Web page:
First Nations In British Columbia Essay Research

First Nations In British Columbia Essay, Research Paper By the end of the Victorian period hardly a people remained on the face of the earth whose social structure, culture, and basic way of

First Nations In British Columbia Essay, Research Paper

By the end of the Victorian period hardly a people remained on the

face of the earth whose social structure, culture, and basic way of

life had not been more or less violently disrupted.

-Cell, Imperial Conscience 1

When the first explorers reported that they had reached the Pacific

coast, they mentioned that there were inhabitants already occupying the

territory. Although sometimes reluctant to even bother reporting on the

Native peoples, the explorers stated that it wasn t worth looking into the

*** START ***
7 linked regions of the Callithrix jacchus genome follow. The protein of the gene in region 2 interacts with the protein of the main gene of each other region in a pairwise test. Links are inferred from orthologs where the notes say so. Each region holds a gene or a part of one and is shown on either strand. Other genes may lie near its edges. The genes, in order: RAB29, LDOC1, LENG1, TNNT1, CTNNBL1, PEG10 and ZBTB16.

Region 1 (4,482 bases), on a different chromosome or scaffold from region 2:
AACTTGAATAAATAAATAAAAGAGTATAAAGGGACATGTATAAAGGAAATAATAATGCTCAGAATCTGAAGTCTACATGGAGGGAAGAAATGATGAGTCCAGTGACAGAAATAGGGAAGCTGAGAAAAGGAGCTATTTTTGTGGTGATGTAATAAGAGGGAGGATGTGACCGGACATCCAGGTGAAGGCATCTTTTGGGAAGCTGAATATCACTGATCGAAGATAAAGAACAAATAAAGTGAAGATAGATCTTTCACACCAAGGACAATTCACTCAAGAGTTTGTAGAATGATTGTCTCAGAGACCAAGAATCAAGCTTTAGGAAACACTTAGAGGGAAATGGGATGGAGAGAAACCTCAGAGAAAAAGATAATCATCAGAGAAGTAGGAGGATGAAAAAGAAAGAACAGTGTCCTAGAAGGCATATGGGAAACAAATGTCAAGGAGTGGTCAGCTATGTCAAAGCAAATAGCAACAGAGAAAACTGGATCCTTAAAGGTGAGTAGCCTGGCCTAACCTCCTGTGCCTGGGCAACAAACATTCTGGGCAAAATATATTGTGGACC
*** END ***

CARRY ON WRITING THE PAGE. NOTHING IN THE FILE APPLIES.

cultures of these people2. This attitude of ignorant explorers laid the

groundwork for prejudicial preconception of the future settlers that ultimately

resulted in assimilation.

One conclusion that white men made was that the Natives would

eventually annihilate themselves because they were not a self-sufficient

nation. This assumption has proved to be faulty, in that through all the

turmoil that the Aboriginals of British Columbia have suffered through

racism, reserve systems, residential schools, and prohibition of practicing

their cultural traditions, they have survived and in fact, have prospered and

continue to prosper in the present day.


During the colonization period of the 1800 s, settlers started to fill up

Britain s western colony. The gold rush enhanced the popularity of the colony

and the settlers became preoccupied with its wealth to deal with themselves

adapting to the rights of the Natives and instead were pushed aside and

European assimilation began3. The settlers were told of the extreme racial

differences and beliefs and decided that the only theirs were valid. They